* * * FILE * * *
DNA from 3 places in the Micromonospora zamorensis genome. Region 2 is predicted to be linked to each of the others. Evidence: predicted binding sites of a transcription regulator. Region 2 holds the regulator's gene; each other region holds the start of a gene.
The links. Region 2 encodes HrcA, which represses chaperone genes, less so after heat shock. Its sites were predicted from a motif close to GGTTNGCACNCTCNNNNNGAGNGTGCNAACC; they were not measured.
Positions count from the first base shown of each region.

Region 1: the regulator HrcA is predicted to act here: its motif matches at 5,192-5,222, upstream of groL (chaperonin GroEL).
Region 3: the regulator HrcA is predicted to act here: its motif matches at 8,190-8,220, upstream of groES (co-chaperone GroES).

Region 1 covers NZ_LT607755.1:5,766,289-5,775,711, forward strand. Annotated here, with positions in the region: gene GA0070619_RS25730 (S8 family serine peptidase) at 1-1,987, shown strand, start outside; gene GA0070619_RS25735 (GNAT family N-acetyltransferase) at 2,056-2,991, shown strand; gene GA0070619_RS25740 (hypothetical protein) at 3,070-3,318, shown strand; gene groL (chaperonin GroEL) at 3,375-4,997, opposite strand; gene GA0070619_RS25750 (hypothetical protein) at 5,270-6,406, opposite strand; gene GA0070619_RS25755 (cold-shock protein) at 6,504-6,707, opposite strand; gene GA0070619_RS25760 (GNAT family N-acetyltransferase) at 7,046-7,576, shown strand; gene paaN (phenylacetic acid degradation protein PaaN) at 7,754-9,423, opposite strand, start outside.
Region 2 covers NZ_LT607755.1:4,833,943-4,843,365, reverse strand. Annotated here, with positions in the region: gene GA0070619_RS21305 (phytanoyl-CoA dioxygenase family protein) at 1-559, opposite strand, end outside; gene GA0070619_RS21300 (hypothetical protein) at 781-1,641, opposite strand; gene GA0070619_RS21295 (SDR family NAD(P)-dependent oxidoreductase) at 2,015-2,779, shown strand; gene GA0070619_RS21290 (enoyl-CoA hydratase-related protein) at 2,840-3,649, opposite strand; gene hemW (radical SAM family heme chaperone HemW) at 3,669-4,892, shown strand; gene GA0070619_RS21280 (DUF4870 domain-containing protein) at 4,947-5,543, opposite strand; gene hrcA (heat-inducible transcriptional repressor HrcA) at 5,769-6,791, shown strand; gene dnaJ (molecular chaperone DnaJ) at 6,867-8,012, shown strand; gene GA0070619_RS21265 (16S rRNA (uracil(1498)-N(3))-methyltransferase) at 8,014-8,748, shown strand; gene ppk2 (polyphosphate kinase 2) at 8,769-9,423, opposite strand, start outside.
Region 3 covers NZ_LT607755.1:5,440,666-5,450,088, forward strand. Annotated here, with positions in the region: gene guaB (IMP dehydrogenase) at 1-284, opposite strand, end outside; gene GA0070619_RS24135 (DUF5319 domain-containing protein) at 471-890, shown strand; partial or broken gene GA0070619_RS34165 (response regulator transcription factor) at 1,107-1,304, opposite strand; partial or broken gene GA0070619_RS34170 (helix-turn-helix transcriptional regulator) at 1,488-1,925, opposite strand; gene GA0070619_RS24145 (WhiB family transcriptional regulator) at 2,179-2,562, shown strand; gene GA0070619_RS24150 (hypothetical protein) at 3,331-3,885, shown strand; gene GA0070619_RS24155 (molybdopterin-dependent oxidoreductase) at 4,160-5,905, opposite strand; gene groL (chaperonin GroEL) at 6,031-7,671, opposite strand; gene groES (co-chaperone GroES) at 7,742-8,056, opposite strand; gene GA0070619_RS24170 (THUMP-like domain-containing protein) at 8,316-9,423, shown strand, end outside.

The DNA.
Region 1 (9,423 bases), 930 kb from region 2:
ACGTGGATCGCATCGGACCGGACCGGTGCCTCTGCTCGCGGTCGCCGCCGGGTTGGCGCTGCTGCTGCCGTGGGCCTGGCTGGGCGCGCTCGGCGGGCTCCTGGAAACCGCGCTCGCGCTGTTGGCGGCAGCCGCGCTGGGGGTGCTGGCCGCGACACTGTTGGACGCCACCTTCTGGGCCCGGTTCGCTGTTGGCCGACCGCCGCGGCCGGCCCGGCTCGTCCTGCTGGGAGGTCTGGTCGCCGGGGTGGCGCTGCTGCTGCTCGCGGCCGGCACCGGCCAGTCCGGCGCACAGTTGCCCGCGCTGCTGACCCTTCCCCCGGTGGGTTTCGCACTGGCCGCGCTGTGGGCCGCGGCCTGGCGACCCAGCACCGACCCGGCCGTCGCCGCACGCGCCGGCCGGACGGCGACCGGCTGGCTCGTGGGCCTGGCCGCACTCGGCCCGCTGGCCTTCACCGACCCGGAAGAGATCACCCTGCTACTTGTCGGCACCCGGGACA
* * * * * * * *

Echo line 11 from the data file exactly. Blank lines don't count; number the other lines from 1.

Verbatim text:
ACGTGGATCGCATCGGACCGGACCGGTGCCTCTGCTCGCGGTCGCCGCCGGGTTGGCGCTGCTGCTGCCGTGGGCCTGGCTGGGCGCGCTCGGCGGGCTCCTGGAAACCGCGCTCGCGCTGTTGGCGGCAGCCGCGCTGGGGGTGCTGGCCGCGACACTGTTGGACGCCACCTTCTGGGCCCGGTTCGCTGTTGGCCGACCGCCGCGGCCGGCCCGGCTCGTCCTGCTGGGAGGTCTGGTCGCCGGGGTGGCGCTGCTGCTGCTCGCGGCCGGCACCGGCCAGTCCGGCGCACAGTTGCCCGCGCTGCTGACCCTTCCCCCGGTGGGTTTCGCACTGGCCGCGCTGTGGGCCGCGGCCTGGCGACCCAGCACCGACCCGGCCGTCGCCGCACGCGCCGGCCGGACGGCGACCGGCTGGCTCGTGGGCCTGGCCGCACTCGGCCCGCTGGCCTTCACCGACCCGGAAGAGATCACCCTGCTACTTGTCGGCACCCGGGACA